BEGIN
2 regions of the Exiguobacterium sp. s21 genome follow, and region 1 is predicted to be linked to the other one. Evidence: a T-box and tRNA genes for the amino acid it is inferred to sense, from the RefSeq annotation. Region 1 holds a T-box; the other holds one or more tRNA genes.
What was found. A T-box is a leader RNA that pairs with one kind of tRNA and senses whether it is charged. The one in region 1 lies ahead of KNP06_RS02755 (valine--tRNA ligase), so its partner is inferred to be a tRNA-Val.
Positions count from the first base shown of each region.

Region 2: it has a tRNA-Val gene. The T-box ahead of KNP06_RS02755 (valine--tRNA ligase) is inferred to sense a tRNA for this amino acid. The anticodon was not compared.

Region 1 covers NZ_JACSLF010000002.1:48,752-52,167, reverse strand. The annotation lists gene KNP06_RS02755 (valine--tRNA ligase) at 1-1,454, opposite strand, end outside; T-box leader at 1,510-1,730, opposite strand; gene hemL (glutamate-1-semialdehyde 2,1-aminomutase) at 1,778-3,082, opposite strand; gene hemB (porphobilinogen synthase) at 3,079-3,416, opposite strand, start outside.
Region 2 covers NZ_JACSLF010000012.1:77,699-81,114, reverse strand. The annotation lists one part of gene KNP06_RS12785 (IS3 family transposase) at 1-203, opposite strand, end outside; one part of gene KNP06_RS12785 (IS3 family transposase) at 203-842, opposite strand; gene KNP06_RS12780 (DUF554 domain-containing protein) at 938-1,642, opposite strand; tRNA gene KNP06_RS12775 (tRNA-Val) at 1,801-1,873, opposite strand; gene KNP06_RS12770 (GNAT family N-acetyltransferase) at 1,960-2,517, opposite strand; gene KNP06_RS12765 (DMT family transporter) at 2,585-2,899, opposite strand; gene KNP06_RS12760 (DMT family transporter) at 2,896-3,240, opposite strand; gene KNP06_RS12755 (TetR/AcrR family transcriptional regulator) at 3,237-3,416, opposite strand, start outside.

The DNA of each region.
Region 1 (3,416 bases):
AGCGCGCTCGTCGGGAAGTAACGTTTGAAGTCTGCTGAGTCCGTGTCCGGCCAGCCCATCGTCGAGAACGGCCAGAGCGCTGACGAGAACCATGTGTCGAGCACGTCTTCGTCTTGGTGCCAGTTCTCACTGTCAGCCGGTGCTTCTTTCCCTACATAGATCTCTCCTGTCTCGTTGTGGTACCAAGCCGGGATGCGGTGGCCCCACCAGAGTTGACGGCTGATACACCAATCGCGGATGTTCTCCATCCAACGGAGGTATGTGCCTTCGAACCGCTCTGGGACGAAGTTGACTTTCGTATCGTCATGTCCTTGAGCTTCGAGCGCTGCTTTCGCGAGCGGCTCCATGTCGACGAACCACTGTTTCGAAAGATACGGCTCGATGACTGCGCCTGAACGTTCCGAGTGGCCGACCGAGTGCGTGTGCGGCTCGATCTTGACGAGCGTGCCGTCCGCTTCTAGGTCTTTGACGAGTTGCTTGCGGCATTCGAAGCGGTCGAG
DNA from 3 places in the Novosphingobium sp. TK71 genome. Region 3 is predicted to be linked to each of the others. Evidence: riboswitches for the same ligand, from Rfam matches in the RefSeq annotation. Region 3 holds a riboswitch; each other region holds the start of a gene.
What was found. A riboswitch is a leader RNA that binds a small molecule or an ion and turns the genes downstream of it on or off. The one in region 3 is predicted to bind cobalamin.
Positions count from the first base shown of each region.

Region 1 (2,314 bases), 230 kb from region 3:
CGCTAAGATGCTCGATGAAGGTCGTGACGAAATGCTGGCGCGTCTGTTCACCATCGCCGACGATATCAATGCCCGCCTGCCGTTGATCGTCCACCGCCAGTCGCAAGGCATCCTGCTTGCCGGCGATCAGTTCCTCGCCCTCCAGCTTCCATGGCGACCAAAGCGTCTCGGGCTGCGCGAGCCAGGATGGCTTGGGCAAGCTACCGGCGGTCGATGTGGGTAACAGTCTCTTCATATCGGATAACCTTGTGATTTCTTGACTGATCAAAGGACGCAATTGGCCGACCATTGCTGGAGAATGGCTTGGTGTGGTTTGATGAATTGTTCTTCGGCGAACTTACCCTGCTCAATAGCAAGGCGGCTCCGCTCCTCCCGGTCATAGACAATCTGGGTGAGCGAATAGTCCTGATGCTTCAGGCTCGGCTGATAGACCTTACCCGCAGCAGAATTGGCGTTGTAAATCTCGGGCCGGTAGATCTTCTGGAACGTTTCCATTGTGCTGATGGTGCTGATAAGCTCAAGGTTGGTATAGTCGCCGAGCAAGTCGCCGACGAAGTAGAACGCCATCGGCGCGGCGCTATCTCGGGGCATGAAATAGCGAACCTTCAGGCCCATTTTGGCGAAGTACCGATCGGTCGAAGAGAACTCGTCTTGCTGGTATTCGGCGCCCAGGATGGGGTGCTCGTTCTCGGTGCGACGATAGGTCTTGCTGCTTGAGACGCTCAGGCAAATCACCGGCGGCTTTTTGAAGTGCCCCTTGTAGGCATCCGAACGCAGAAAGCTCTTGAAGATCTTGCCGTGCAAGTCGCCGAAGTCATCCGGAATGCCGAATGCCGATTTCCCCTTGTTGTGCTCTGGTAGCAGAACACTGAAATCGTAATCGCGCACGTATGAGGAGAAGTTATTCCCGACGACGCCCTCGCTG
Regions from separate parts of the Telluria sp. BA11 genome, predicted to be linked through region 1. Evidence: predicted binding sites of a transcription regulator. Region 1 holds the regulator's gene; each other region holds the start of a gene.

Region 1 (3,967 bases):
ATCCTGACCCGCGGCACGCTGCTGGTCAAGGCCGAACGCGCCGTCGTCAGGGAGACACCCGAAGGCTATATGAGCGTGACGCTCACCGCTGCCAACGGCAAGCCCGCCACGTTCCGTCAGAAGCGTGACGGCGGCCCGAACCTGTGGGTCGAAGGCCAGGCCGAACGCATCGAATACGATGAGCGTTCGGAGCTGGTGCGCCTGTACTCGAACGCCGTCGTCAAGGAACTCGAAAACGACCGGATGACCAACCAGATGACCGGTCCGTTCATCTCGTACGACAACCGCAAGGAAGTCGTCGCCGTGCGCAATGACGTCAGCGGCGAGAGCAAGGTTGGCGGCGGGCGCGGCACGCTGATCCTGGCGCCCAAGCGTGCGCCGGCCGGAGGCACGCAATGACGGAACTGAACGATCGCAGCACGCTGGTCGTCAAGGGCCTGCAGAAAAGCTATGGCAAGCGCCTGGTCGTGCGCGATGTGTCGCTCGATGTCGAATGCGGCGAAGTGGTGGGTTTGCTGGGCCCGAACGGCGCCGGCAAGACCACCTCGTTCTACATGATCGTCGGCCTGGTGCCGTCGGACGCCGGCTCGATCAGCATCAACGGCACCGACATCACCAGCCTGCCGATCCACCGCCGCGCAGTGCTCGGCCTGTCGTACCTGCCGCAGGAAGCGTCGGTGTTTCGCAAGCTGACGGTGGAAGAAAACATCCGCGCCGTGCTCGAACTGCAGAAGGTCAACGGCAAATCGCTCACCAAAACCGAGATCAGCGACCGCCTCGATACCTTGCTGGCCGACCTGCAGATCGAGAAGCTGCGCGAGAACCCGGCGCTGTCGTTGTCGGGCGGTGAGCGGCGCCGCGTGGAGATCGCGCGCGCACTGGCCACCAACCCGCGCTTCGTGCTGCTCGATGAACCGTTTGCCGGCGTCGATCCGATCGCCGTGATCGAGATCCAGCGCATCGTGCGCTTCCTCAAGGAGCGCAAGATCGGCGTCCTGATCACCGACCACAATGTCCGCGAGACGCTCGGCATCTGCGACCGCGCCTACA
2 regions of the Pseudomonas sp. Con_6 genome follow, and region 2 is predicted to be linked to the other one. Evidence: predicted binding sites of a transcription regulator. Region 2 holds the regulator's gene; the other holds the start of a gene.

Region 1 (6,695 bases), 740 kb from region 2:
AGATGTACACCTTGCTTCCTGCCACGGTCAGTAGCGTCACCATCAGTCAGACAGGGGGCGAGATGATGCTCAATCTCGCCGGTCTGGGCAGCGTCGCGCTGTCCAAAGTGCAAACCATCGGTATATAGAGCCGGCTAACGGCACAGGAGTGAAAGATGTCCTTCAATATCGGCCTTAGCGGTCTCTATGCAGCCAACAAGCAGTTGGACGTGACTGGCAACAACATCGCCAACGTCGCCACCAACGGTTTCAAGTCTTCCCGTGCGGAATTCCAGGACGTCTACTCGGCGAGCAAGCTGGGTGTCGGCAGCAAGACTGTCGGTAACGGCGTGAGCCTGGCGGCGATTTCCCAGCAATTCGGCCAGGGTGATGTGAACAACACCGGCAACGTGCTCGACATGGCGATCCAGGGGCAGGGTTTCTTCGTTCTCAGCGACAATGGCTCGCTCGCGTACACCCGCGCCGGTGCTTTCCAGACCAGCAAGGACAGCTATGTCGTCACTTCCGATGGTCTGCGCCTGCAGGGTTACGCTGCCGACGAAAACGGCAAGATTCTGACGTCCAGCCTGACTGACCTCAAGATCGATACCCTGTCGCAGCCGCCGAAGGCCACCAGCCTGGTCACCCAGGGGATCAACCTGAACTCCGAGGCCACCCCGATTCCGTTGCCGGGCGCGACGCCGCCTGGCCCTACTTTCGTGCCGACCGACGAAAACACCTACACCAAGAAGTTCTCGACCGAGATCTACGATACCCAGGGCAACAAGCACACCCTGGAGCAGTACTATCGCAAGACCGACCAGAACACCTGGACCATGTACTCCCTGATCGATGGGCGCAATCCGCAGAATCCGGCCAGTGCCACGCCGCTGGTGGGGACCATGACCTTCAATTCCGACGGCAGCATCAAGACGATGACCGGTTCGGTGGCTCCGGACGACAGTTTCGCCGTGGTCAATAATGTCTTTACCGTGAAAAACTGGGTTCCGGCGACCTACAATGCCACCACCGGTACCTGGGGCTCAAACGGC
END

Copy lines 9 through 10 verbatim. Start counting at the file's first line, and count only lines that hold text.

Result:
AGCGCGCTCGTCGGGAAGTAACGTTTGAAGTCTGCTGAGTCCGTGTCCGGCCAGCCCATCGTCGAGAACGGCCAGAGCGCTGACGAGAACCATGTGTCGAGCACGTCTTCGTCTTGGTGCCAGTTCTCACTGTCAGCCGGTGCTTCTTTCCCTACATAGATCTCTCCTGTCTCGTTGTGGTACCAAGCCGGGATGCGGTGGCCCCACCAGAGTTGACGGCTGATACACCAATCGCGGATGTTCTCCATCCAACGGAGGTATGTGCCTTCGAACCGCTCTGGGACGAAGTTGACTTTCGTATCGTCATGTCCTTGAGCTTCGAGCGCTGCTTTCGCGAGCGGCTCCATGTCGACGAACCACTGTTTCGAAAGATACGGCTCGATGACTGCGCCTGAACGTTCCGAGTGGCCGACCGAGTGCGTGTGCGGCTCGATCTTGACGAGCGTGCCGTCCGCTTCTAGGTCTTTGACGAGTTGCTTGCGGCATTCGAAGCGGTCGAG
DNA from 3 places in the Novosphingobium sp. TK71 genome. Region 3 is predicted to be linked to each of the others. Evidence: riboswitches for the same ligand, from Rfam matches in the RefSeq annotation. Region 3 holds a riboswitch; each other region holds the start of a gene.